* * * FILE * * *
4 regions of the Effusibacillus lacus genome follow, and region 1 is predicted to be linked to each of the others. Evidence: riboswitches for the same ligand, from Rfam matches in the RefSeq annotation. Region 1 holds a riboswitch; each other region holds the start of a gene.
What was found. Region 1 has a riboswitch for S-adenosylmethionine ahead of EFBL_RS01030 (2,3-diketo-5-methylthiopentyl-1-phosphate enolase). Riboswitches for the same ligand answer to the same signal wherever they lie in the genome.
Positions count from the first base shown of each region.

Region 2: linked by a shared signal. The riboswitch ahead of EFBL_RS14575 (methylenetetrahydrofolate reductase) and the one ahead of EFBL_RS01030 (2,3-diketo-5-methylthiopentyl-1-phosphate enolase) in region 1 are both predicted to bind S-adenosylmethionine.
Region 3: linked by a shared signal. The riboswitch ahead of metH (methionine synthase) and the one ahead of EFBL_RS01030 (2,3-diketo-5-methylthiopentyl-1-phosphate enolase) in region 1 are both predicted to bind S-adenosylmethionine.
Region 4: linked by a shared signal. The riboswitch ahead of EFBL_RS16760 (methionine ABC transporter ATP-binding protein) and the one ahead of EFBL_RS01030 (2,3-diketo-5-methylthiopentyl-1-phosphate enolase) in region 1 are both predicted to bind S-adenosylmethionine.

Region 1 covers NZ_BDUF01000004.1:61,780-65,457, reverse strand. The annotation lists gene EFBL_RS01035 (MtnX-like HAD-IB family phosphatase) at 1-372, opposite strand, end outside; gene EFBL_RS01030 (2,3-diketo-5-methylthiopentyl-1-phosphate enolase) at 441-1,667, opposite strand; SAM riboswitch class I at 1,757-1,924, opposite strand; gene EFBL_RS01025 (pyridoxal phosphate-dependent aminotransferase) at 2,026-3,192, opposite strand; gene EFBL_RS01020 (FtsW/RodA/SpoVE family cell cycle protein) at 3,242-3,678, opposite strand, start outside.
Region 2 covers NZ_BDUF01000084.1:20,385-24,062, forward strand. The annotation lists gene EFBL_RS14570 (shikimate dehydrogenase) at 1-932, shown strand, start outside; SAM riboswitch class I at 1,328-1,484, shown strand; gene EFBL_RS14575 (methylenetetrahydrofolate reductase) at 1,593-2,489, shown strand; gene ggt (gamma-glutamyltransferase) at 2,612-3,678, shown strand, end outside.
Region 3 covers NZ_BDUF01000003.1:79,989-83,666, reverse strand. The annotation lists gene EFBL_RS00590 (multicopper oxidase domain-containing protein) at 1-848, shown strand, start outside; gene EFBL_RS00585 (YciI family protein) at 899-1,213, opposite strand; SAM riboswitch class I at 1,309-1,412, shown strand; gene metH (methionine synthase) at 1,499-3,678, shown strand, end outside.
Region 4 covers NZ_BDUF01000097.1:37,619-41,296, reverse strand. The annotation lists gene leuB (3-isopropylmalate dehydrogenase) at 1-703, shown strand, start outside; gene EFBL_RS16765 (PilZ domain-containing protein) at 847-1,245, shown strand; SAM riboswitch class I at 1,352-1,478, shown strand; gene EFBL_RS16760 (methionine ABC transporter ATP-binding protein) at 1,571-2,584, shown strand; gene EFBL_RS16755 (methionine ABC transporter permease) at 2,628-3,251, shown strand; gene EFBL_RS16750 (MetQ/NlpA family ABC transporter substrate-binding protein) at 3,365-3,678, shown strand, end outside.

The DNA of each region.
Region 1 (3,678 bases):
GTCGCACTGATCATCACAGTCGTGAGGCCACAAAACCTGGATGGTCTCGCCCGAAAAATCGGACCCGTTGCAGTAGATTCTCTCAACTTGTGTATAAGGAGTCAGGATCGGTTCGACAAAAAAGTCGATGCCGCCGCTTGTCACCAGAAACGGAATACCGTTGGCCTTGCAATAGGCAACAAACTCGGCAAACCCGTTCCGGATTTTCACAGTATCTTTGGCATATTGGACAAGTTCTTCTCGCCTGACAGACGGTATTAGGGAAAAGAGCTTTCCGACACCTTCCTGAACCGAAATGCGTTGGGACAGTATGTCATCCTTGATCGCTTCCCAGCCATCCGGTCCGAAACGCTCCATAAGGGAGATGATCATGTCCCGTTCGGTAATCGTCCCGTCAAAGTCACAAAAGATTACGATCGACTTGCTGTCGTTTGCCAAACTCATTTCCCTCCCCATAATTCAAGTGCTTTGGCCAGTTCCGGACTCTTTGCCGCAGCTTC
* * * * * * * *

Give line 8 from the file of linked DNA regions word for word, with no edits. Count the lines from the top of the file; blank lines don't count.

Region 2 covers NZ_BDUF01000084.1:20,385-24,062, forward strand. The annotation lists gene EFBL_RS14570 (shikimate dehydrogenase) at 1-932, shown strand, start outside; SAM riboswitch class I at 1,328-1,484, shown strand; gene EFBL_RS14575 (methylenetetrahydrofolate reductase) at 1,593-2,489, shown strand; gene ggt (gamma-glutamyltransferase) at 2,612-3,678, shown strand, end outside.